four-year lab employee.
His February 2001 report pointed to suspect Kirby Wayne Lyons, a Lake
Washington School District employee, as the major source of DNA. The
report, however, failed to explain traces of DNA from a second male, and
made no mention that Smelser had run the test three times due to problems.
Smelser had also told the prosecutor he'd used less of the sample than had
actually been consumed, something the defense interpreted as a cover-up
but which Smelser said was a simple error.
It was only after Lyons' attorney raised questions that the truth came
out: Smelser had contaminated all 3 tests with his own DNA.
"Mr. Smelser's sloppy reporting techniques and concealment of botched
tests cast further doubt on whether any test he performed in this case is
reliable," wrote defense attorney Jeff Cohen in a pre-trial motion seeking
to exclude Smelser as an expert witness.
Smelser said he would never deliberately withhold information about his
work. "There is nothing worth losing my job or reputation over -- no
mistake," he said yesterday.
The defense also attacked Smelser's credentials, saying studies for his
bachelor's degree in biology hadn't included a biochemistry course, a
minimum requirement for crime lab DNA work. When the lab asked Smelser to
take a makeup course, he skipped the lab work, according to Cohen. Crime
lab officials said they waived the lab time because it was too basic.
To salvage their case, prosecutors persuaded a judge to let them send what
was left of the sample to a private lab in Richmond, Calif., to be
retested even though usual procedure was to hand it over to defense
counsel. The DNA evidence was crucial because the victim, a young woman
with an IQ of 40, would not be able to testify.
"I didn't want a cross-claim at trial that there was another person out
there who might have contributed it (DNA)," said King County Deputy
Prosecutor Jim Rogers.
At a cost of $5,035, the private lab, run by renowned forensic scientist
Ed Blake, matched the DNA to Lyons, and confirmed Smelser had contaminated
the first tests.
"That case started out as a total unmitigated disaster," said Blake in a
telephone interview. He was particularly concerned that Smelser had failed
to disclose his mistakes in his report, something Blake insists on at his
Lyons, then 50, pleaded guilty to a reduced charge of third-degree rape in
June 2002 and was sentenced to a year in jail. He was originally charged
with 2nd-degree rape. The lab's mishandling of the evidence likely played
a "significant role" in the prosecutor's decision to reduce the charges,
Rogers disagreed, saying that the plea was offered because the victim
wasn't able to testify. Smelser's mistake, while "unfortunate," didn't
affect the outcome of the case or undermine his confidence in the lab's
work, Rogers said.
"There was no systemic problem in that," Rogers said. "The quality of the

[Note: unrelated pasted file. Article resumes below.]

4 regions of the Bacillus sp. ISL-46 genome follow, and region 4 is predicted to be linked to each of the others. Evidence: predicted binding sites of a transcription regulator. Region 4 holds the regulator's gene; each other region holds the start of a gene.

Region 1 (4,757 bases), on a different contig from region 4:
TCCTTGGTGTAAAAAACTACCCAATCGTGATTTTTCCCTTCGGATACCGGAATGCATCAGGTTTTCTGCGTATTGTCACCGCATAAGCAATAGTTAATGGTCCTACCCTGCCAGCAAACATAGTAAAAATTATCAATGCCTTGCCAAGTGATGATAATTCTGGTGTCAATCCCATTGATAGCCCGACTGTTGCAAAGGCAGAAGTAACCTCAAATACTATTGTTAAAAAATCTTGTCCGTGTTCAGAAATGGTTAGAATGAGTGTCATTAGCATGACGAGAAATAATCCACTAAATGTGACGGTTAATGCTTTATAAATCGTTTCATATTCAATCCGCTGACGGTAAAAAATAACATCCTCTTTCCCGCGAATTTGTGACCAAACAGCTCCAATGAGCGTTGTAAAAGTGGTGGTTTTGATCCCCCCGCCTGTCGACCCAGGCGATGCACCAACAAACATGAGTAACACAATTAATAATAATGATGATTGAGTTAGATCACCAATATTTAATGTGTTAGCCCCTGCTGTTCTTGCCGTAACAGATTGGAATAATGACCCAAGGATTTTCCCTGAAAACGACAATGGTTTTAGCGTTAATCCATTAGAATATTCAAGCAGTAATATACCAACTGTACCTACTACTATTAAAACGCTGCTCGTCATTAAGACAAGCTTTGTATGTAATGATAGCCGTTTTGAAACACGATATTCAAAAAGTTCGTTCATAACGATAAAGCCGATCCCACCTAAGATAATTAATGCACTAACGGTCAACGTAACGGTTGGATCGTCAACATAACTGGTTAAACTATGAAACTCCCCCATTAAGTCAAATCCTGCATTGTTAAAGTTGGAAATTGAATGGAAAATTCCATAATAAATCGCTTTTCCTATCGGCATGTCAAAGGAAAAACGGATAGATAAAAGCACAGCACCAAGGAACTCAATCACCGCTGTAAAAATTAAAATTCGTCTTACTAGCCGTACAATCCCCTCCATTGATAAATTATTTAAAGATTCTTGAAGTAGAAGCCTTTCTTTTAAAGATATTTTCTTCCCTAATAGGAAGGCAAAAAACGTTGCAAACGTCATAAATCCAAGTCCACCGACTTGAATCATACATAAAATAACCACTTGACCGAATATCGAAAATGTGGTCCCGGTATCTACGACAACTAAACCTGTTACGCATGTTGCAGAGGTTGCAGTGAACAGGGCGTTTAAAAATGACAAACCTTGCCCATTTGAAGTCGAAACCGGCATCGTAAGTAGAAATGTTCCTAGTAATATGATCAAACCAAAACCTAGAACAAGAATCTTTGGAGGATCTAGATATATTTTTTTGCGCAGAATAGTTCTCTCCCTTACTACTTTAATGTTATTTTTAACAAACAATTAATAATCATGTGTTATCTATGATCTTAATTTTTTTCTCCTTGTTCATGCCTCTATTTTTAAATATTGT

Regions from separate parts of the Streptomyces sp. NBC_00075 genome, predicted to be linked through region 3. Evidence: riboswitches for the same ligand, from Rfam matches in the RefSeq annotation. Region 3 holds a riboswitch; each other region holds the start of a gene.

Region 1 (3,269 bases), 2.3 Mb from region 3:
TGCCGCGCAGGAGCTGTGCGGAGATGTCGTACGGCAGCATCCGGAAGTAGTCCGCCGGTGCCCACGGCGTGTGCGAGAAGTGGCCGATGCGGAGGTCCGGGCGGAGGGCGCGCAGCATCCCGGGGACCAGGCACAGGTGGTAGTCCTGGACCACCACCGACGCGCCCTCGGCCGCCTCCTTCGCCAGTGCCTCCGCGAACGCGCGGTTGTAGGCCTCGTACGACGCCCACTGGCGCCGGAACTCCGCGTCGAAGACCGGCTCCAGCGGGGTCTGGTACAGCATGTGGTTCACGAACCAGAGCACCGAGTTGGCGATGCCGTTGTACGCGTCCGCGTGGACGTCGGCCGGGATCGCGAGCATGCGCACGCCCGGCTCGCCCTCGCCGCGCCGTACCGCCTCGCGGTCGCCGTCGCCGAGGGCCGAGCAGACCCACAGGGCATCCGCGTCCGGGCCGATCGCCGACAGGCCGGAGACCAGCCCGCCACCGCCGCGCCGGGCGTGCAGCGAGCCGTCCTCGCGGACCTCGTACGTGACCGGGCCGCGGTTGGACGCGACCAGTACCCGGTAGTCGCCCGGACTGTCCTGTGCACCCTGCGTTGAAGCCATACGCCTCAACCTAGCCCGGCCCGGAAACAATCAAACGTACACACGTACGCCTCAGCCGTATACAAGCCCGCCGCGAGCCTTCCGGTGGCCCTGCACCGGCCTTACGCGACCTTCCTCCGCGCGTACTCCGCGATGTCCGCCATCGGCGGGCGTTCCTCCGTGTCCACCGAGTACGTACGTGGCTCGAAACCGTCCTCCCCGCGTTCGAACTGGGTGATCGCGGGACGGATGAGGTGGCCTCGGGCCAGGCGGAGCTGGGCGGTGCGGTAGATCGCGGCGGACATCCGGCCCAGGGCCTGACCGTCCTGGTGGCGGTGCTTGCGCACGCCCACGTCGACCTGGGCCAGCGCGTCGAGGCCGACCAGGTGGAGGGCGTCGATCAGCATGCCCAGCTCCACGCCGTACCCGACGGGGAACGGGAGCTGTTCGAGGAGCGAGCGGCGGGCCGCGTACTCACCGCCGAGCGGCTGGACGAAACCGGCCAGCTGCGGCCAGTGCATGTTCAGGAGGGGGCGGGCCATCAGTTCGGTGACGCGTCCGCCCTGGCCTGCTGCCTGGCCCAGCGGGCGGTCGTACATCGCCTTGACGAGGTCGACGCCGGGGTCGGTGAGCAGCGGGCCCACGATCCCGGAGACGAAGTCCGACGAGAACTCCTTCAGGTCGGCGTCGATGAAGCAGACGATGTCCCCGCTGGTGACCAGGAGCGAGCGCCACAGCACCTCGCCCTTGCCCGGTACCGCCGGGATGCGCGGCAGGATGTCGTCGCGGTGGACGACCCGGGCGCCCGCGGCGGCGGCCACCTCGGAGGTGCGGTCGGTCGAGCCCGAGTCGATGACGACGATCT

crime lab work has gone up tremendously. They have great scientists
The crime labs' forensic scientists are now required to disclose errors in
their DNA-testing reports, according to Shutler, a Canadian forensic
expert hired 2 years ago to oversee the state system's 2 dozen DNA
analysts. He made that change about 6 months ago.
"The old standard was, 'Something minor happened and I won't mention it,'
" said Shutler. "I'm trying to change that attitude now."
Shutler also defended Smelser, saying aggressive defense attorneys will
seize upon anything to help a client.
"It's an adversarial system," Shutler said. "The forensic scientist is
often caught in the middle."
Slightest contamination detected
In the late '80s to mid-'90s, the early days of DNA "fingerprinting," it
was a lot harder for forensic scientists to contaminate the tests.
A decade ago, DNA tests needed a quarter-size stain of blood or semen to
produce a strong match and took about six weeks to complete. Today, the
lab needs only about 40 human cells, invisible to the naked eye, to
produce a DNA profile using an extremely sensitive method called
"polymerase chain-reaction," or PCR.
With PCR tests, DNA is extracted from a sample, mixed with special
chemicals and put into computerized machines that make thousands of copies
of the DNA. The process takes days instead of weeks.
The type of PCR test now in use, called "short tandem repeats," or STR,
measures DNA at 13 sites, and feeds results to a computer. STR tests can
predict a DNA match that has only a one in a quadrillion -- a million
billion -- chance of being the same as a randomly selected person.
But the sensitivity of the test also means it detects even the slightest
In January, the Seattle lab's DNA supervisor, George Chan, was chatting
with a forensic scientist who was examining evidence in a child rape case.
Although Chan had no other exposure to the case, a subsequent test found
Chan's DNA, as well as that of the suspect, in the evidence -- a sample
taken from a pair of boxer shorts. The likely culprit: saliva spewed
during Chan's conversation.
DNA analysts are now required to use a Plexiglas screen, wear a mask or
refrain from talking while testing DNA, Shutler said.
The lab system has been tightening up all its procedures to reduce
contamination, from training staff on sterile procedures to tracking the
incidents. The DNA profiles of forensic scientists are also kept on file
to compare with suspicious results. Police officers who collect evidence